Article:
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SA captain Elgar: ‘We did not use foul language against Bangladesh’

Amir Chetty Sports reporter
Dean Elgar during the SA nets session at St George’s Park in Gqeberha on April 7 2022 .
Dean Elgar during the SA nets session at St George’s Park in Gqeberha on April 7 2022 .
Image: Richard Huggard/Gallo Images

Proteas captain Dean Elgar advised Bangladesh to toughen up and focus on the game as the battle lines were drawn before the start of the second Test at St George’s Park in Gqeberha on Friday.

Allegations of biased umpiring and “unbearable” sledging were levelled against the Proteas by the visitors after their heavy 220-run defeat in the first Test in Durban last week.

An official complaint was lodged by Bangladesh with the International Cricket Council.

Elgar said his side were giving back what they had received. His team were returning the fire the Proteas had to endure while they were batting and was adamant no disrespect was intended to their opponents.

The visitors were furious after some close calls went against them in Durban, where they were competitive for most of the match before a batting collapse saw them dismissed for 53 in the second innings.

Players have since taken issue with their opponents for on-field taunts they said crossed the line.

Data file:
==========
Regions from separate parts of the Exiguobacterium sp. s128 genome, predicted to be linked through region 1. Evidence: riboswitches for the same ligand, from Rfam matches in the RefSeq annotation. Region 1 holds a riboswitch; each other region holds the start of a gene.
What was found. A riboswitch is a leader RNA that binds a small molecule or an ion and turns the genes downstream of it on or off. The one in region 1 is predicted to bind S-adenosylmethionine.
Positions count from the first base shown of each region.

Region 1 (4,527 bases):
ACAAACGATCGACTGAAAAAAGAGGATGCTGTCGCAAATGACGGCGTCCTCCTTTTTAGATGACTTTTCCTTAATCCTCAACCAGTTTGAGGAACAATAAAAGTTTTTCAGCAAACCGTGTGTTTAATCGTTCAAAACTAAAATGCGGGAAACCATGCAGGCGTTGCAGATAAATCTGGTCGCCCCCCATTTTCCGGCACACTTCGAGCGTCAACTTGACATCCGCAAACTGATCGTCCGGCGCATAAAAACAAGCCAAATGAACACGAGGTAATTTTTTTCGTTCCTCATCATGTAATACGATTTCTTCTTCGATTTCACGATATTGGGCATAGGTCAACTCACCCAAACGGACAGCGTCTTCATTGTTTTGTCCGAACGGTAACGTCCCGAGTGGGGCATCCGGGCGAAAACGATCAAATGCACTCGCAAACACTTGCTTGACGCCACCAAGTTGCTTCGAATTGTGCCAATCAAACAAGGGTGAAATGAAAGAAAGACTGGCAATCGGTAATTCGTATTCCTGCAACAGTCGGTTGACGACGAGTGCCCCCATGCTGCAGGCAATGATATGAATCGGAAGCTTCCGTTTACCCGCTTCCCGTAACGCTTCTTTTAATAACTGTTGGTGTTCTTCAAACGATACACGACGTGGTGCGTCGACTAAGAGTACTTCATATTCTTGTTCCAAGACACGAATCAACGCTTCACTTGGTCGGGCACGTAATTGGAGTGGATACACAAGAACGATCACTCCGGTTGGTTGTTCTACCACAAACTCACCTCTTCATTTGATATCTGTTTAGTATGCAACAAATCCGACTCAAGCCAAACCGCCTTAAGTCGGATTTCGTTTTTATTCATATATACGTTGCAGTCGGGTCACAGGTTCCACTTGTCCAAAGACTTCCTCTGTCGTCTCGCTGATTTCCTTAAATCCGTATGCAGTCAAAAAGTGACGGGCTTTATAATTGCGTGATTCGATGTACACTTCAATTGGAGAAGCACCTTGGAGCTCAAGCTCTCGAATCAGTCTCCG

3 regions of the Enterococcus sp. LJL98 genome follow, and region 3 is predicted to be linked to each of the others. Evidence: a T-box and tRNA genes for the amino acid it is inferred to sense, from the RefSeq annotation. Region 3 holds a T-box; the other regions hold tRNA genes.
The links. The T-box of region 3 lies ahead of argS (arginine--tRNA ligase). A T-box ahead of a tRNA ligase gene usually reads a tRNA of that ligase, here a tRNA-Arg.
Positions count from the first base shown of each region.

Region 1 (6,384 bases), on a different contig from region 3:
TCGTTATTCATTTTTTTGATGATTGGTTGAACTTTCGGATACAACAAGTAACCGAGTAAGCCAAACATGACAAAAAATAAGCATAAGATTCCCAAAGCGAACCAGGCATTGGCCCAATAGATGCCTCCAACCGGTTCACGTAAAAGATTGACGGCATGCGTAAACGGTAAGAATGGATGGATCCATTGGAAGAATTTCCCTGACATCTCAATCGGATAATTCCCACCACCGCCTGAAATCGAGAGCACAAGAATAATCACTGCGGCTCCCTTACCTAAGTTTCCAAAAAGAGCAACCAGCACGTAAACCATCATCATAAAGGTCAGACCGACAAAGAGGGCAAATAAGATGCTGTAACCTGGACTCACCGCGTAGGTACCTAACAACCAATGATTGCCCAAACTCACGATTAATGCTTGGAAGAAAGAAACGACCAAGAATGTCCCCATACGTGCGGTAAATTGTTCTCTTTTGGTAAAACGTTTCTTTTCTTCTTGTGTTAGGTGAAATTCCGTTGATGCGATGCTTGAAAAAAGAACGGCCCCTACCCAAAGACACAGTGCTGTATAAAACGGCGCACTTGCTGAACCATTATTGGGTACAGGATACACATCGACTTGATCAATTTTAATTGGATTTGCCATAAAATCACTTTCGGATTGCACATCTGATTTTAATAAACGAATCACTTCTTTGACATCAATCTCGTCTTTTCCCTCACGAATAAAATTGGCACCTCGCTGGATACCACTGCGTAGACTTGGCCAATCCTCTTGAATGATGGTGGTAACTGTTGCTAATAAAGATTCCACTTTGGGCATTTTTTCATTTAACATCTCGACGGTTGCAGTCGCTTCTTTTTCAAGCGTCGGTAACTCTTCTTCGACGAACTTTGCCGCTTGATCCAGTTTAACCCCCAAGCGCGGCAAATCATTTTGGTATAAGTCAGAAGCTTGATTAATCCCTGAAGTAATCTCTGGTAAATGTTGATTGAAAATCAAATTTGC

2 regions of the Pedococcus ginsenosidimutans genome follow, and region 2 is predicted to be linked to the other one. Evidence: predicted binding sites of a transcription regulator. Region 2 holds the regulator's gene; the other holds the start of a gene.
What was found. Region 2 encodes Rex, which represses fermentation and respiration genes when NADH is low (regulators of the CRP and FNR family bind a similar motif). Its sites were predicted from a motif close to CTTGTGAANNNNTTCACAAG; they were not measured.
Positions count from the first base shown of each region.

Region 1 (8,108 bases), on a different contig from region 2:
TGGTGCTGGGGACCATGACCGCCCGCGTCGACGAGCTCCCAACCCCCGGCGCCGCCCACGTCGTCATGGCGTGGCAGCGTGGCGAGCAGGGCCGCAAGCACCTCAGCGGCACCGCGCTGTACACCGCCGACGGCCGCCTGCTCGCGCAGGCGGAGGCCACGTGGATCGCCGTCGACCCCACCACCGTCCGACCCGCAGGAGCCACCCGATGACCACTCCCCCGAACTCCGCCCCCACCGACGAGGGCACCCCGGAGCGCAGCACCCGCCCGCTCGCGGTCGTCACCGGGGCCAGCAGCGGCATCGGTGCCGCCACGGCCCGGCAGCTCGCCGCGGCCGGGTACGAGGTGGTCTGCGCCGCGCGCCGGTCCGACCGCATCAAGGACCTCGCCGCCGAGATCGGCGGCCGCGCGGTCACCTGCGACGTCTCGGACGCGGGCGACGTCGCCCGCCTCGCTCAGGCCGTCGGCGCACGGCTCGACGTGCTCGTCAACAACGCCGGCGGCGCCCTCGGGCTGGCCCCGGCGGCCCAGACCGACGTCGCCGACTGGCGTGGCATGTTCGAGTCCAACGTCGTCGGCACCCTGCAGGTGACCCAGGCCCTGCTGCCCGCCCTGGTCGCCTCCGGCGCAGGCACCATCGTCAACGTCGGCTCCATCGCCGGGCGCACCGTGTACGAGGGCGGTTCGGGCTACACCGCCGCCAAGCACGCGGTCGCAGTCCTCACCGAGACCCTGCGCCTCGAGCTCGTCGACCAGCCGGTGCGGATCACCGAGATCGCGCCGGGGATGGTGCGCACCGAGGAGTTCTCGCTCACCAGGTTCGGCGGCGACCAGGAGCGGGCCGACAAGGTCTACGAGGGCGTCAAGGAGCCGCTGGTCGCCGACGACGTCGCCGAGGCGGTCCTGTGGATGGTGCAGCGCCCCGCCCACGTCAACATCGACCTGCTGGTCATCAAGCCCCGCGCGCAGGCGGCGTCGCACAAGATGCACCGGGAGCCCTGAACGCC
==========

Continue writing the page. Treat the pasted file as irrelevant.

“I don’t think those claims are justified, especially against the SA side. We play the game hard and we were just giving back what we received when we were batting," Elgar said in the pre-match virtual conference on Thursday.

“This is Test cricket, it is a man’s environment when it comes to playing at this level and I still intend to play the game hard.

“By no means did we swear or use foul language towards the Bangladeshi players because we still respect them in that nature.

“We were giving back what we were receiving when we were playing.

“I think they need to harden up and play the game at a level that they might not be used to.”

Elgar defended under-fire first Test umpires Marais Erasmus and Adrian Holdstock.

“The umpiring was tough. I don’t think the wicket helped, especially with the invariable bounce, which can maybe challenge umpires' decisions, and I am sure there are discretions [that] can be interpreted differently.

“I feel for them because they are good umpires.

“The human factor needs to be spoken about here because they are human beings after all and they do make mistakes, as do the players, so I am sure they will learn a lot from that.”

While there were still a few hours to make the final decision, he did not foresee any changes to the side that played in the Kingsmead Test.

“I think, if you want to have success in the Test arena or international cricket, you have to keep some sort of consistency going.

“Playing in PE, the conditions are similar to what we had in Durban, and viewing the wicket they have prepared, it does almost say that we might go in with the same kind of structure, but we still have a few hours to decide what we will go with.”

While the spinners shone in Durban, Elgar was confident his seam attack could play a big role in the outcome of the second clash and potentially decide the series if conditions were favourable.


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